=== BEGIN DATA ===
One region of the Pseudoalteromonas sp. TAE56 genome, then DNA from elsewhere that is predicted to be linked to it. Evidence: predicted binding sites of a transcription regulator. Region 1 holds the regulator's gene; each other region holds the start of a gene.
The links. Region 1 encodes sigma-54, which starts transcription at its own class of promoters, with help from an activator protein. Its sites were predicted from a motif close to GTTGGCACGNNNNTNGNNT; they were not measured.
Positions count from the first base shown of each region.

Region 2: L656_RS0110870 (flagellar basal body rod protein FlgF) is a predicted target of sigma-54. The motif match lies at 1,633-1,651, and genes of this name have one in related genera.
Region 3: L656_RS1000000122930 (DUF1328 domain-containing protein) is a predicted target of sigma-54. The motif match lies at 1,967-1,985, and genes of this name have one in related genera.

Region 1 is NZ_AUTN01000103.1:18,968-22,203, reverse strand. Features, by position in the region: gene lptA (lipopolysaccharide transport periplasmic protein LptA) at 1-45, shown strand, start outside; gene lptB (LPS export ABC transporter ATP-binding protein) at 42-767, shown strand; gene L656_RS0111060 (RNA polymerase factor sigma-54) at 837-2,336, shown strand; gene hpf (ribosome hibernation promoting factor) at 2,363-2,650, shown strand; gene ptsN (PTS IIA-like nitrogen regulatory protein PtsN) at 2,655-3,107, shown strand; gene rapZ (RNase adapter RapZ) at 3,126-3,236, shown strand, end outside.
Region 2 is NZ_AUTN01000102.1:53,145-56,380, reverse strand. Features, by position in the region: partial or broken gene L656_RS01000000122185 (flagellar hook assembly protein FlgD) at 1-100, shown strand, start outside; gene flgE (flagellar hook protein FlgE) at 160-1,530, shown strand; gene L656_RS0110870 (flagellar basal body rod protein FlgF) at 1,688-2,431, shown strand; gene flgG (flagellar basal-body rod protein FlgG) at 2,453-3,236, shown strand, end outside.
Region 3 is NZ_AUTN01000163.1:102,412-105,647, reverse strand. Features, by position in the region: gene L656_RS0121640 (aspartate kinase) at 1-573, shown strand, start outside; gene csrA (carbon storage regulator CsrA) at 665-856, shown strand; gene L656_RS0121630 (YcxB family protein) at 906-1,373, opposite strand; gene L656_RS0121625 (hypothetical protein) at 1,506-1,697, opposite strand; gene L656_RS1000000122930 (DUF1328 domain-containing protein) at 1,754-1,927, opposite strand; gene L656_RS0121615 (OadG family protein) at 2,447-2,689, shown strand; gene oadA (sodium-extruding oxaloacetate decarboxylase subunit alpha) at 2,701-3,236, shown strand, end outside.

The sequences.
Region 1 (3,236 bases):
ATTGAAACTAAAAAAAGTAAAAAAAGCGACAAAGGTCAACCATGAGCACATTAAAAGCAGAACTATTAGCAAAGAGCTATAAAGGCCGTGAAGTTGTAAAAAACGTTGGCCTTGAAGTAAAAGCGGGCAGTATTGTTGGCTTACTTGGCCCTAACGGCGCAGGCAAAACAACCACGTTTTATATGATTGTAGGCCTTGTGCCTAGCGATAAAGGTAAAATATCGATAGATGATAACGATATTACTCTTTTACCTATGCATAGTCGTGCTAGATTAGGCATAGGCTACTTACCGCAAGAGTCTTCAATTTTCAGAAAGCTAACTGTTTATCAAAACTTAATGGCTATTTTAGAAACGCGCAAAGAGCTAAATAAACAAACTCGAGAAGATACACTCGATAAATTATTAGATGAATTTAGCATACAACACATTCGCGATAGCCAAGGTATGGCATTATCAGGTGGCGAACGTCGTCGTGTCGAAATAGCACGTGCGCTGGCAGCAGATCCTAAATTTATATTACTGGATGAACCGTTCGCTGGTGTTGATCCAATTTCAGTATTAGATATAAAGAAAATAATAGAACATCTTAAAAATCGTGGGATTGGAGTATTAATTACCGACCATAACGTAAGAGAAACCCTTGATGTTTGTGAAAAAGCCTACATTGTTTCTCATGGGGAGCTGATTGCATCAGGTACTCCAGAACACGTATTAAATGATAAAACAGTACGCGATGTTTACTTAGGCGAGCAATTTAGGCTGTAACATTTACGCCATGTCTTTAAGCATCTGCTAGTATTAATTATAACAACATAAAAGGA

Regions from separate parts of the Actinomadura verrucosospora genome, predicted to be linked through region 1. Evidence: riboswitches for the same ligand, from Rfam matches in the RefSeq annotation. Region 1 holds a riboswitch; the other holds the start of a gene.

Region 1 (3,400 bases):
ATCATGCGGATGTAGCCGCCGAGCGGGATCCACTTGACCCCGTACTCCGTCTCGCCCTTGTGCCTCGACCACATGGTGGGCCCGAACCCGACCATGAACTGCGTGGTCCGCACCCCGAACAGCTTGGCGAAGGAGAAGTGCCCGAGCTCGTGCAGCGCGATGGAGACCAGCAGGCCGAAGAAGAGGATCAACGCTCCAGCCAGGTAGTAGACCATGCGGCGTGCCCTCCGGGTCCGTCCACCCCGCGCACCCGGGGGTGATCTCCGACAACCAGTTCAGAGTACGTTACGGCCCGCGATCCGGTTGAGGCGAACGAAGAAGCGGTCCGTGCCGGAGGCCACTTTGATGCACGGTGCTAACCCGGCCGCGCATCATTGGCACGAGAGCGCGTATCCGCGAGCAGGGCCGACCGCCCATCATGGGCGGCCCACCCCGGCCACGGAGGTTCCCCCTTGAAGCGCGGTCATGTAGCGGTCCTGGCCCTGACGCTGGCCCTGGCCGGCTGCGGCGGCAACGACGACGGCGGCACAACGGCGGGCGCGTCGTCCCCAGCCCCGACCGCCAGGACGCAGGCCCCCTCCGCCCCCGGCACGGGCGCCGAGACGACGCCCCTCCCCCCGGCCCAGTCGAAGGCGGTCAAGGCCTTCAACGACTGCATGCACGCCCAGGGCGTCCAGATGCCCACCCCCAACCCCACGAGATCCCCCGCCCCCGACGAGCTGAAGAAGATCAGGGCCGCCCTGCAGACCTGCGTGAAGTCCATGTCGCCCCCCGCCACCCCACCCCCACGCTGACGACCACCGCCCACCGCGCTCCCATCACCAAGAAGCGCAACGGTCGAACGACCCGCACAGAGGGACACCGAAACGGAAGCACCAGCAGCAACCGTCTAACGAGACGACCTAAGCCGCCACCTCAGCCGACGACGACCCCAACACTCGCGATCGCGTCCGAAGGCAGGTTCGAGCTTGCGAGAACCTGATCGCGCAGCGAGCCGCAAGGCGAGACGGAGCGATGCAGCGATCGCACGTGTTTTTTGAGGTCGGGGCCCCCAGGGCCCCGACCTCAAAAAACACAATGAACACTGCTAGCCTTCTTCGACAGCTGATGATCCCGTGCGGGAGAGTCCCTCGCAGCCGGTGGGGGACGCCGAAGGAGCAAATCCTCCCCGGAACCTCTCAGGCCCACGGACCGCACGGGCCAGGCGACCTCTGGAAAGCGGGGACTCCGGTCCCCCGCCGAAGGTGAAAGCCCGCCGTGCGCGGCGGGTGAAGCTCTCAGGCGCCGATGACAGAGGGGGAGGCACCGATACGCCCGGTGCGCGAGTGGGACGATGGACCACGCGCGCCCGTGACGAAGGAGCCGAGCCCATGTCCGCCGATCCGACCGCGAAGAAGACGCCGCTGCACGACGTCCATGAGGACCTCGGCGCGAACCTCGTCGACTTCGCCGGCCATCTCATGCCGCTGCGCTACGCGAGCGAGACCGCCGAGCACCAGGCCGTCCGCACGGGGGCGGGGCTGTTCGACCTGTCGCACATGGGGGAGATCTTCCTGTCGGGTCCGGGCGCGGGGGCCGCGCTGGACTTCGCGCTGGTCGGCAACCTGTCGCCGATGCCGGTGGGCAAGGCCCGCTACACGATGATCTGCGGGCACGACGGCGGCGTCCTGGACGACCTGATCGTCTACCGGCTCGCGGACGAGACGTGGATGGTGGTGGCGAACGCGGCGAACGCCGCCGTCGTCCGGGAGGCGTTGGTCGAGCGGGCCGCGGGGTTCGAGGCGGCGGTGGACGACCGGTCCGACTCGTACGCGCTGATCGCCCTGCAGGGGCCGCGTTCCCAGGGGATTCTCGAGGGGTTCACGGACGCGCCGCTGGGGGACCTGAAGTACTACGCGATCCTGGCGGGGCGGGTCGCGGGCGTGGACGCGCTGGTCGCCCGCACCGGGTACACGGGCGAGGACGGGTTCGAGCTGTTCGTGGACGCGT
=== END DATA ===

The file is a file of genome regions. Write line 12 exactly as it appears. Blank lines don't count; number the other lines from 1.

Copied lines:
Regions from separate parts of the Actinomadura verrucosospora genome, predicted to be linked through region 1. Evidence: riboswitches for the same ligand, from Rfam matches in the RefSeq annotation. Region 1 holds a riboswitch; the other holds the start of a gene.